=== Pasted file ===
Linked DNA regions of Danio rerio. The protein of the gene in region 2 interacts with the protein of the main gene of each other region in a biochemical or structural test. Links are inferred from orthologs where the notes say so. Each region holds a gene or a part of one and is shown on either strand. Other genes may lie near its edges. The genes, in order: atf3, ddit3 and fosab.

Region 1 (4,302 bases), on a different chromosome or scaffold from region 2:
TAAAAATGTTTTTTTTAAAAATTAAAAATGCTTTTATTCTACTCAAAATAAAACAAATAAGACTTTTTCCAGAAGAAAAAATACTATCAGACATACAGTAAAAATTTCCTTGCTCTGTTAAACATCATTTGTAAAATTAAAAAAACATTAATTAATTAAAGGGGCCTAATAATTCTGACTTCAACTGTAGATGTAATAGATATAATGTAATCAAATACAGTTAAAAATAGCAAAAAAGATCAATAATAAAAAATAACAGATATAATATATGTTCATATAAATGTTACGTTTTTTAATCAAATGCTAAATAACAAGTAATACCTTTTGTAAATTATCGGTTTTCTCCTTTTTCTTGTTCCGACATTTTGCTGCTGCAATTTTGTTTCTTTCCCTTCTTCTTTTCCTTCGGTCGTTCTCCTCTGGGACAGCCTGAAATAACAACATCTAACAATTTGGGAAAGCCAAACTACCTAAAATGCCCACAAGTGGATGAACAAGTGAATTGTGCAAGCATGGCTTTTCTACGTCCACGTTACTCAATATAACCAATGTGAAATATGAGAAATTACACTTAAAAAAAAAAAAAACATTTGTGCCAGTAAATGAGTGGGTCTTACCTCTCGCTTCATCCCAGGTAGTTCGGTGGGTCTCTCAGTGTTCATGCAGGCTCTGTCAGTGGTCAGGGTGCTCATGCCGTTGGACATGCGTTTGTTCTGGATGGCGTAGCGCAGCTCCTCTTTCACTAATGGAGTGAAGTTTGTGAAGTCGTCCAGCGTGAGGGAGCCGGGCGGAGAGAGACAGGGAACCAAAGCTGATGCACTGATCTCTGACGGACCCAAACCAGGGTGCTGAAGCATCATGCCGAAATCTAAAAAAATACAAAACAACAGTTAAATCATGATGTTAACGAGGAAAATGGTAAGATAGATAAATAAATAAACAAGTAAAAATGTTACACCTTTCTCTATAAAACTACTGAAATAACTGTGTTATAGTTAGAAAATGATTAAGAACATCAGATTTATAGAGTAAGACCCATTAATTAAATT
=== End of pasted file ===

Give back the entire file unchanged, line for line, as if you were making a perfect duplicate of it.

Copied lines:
Linked DNA regions of Danio rerio. The protein of the gene in region 2 interacts with the protein of the main gene of each other region in a biochemical or structural test. Links are inferred from orthologs where the notes say so. Each region holds a gene or a part of one and is shown on either strand. Other genes may lie near its edges. The genes, in order: atf3, ddit3 and fosab.

Region 1 (4,302 bases), on a different chromosome or scaffold from region 2:
TAAAAATGTTTTTTTTAAAAATTAAAAATGCTTTTATTCTACTCAAAATAAAACAAATAAGACTTTTTCCAGAAGAAAAAATACTATCAGACATACAGTAAAAATTTCCTTGCTCTGTTAAACATCATTTGTAAAATTAAAAAAACATTAATTAATTAAAGGGGCCTAATAATTCTGACTTCAACTGTAGATGTAATAGATATAATGTAATCAAATACAGTTAAAAATAGCAAAAAAGATCAATAATAAAAAATAACAGATATAATATATGTTCATATAAATGTTACGTTTTTTAATCAAATGCTAAATAACAAGTAATACCTTTTGTAAATTATCGGTTTTCTCCTTTTTCTTGTTCCGACATTTTGCTGCTGCAATTTTGTTTCTTTCCCTTCTTCTTTTCCTTCGGTCGTTCTCCTCTGGGACAGCCTGAAATAACAACATCTAACAATTTGGGAAAGCCAAACTACCTAAAATGCCCACAAGTGGATGAACAAGTGAATTGTGCAAGCATGGCTTTTCTACGTCCACGTTACTCAATATAACCAATGTGAAATATGAGAAATTACACTTAAAAAAAAAAAAAACATTTGTGCCAGTAAATGAGTGGGTCTTACCTCTCGCTTCATCCCAGGTAGTTCGGTGGGTCTCTCAGTGTTCATGCAGGCTCTGTCAGTGGTCAGGGTGCTCATGCCGTTGGACATGCGTTTGTTCTGGATGGCGTAGCGCAGCTCCTCTTTCACTAATGGAGTGAAGTTTGTGAAGTCGTCCAGCGTGAGGGAGCCGGGCGGAGAGAGACAGGGAACCAAAGCTGATGCACTGATCTCTGACGGACCCAAACCAGGGTGCTGAAGCATCATGCCGAAATCTAAAAAAATACAAAACAACAGTTAAATCATGATGTTAACGAGGAAAATGGTAAGATAGATAAATAAATAAACAAGTAAAAATGTTACACCTTTCTCTATAAAACTACTGAAATAACTGTGTTATAGTTAGAAAATGATTAAGAACATCAGATTTATAGAGTAAGACCCATTAATTAAATT